On ‘a road’ – written by Okan Dağlı [translated by Fatma Tuna]
We have a saying in Turkish: “They say where you feel hurt is where your heart is. After half a century, with the removal of the barricades on a road, we have witnessed that this saying is in fact true. People of this island have been in pain for over 50 years. Missing persons, deaths, rapes, forced migration, oppression and many others. We have no option but to face the past to be able to ease the pain. We must face the premises and the space where it all happened as well as the perpetrators. This perhaps is what has been missing in this country.
Let’s go back to the road known as Deryneia road or Famagusta Avenue. Who would have thought that this road and the surrounding area on the southern side of the Famagusta district, which was once known for its historic and touristic sites, red soil and small industry where people lived happily, would become a source of never-ending pain. By keeping this 3km-road, where people went missing, died, were raped, forced to move and traumatized in 1974 and 1996, closed for 44 years we did nothing but magnified their pain. No negotiation process or summit agreement or UN resolution has managed to ease people’s suffering.
No election campaign of a leader or statements made by political parties or hawkish nationalist groups which used people’s pain like a flag have managed to touch people’s hearts. Some of those who have endured pain were afraid of facing it and stayed away from it while others waited for that day to come. Some have held on to their anger growing it and others have just continued their journey carrying it with them until that day.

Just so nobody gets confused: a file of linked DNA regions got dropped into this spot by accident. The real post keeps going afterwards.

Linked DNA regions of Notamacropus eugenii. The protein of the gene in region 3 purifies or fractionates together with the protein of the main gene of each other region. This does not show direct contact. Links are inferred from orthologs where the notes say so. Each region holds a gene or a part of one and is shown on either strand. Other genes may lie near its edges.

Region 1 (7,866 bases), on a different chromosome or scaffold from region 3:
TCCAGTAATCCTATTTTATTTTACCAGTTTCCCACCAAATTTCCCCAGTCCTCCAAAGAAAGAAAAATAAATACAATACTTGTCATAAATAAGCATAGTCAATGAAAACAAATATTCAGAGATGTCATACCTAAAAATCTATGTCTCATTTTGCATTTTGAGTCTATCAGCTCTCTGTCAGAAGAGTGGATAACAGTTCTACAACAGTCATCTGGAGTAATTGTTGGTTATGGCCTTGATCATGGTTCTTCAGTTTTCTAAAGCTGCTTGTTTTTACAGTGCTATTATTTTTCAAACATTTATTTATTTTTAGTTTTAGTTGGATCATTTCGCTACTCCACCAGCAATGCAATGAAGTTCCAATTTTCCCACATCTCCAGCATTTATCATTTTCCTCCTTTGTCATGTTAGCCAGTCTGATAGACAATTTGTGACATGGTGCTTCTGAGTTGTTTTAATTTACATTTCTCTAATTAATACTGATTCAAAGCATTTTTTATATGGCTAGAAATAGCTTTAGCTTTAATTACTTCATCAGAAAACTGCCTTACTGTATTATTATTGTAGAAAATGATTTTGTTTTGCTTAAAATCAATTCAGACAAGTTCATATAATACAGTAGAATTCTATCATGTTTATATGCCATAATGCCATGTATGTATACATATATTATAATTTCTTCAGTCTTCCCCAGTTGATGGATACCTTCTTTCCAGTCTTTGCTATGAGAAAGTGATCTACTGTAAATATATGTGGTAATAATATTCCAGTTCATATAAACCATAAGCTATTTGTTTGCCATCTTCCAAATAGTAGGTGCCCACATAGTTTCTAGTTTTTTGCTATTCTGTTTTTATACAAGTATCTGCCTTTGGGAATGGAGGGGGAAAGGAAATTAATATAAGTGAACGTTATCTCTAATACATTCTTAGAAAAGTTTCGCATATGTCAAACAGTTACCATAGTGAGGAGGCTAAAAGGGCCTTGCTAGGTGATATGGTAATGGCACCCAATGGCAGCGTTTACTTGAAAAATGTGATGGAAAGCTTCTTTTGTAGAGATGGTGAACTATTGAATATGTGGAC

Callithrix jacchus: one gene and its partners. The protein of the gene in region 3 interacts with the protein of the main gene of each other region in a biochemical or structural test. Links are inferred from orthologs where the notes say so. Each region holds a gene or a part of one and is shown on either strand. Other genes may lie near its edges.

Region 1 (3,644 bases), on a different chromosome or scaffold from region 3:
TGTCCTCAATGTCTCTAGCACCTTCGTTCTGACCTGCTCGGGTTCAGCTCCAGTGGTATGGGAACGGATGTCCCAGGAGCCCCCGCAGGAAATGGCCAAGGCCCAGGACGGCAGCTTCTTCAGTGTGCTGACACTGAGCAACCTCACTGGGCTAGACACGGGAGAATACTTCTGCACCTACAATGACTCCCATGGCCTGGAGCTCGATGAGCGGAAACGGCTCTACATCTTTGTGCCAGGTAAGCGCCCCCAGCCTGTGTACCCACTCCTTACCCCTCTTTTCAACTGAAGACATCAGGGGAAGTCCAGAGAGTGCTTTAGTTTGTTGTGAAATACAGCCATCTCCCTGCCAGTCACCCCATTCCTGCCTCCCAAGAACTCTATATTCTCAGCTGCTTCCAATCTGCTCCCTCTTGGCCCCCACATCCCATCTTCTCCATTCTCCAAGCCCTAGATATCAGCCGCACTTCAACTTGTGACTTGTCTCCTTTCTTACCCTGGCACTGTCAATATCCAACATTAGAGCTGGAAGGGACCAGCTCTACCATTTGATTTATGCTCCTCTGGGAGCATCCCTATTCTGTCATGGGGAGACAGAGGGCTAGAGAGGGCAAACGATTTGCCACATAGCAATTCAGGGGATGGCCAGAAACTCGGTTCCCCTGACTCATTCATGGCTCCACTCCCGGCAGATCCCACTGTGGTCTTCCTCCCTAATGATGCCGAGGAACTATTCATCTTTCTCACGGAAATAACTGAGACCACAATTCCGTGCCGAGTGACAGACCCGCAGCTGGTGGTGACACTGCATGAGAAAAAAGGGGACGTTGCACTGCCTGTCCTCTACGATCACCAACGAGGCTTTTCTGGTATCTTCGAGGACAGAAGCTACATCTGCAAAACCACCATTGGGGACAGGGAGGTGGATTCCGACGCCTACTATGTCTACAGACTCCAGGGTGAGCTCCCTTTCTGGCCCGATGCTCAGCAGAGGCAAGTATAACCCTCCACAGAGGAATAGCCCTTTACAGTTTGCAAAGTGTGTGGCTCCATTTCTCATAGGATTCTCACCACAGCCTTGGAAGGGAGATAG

Just like they say “one should start somewhere”. This is exactly where we must start! People have been asking for Deryneia to be re-opened since the day it was shut down and particularly for the past fifteen years. Facing the past could perhaps start on this very road with all Famagustians, people who once used this road with pleasant as well as painful memories, those who discuss the past and the future, TCs, GCs, and with all those who live on this island and try to put people in the epicenter of the debate.
The most important benefit of facing the past is that it will help prevent similar incidents from happening again. We should have been able to take a step forward. Maybe it was the opening of this particular road that we needed to take a new step by drawing lessons from the past without forgetting it and in an effort to prevent it from repeating itself. This road represents our story, Cypriots’ story. All incidents and the likes that this island has seen in the last 100 years were experienced along and around this road too. Missing persons, rapes, forced relocations and lost homes have also taken place there and hidden away behind those barbed wires.
A poet has once said “there are things we must change and we ought to start with suffering”. The very first step has been taken at Deryneia recently. Those who held on to each other, who shed tears and tried to touch their homes through the barbed wires have the resolve to walk this road together.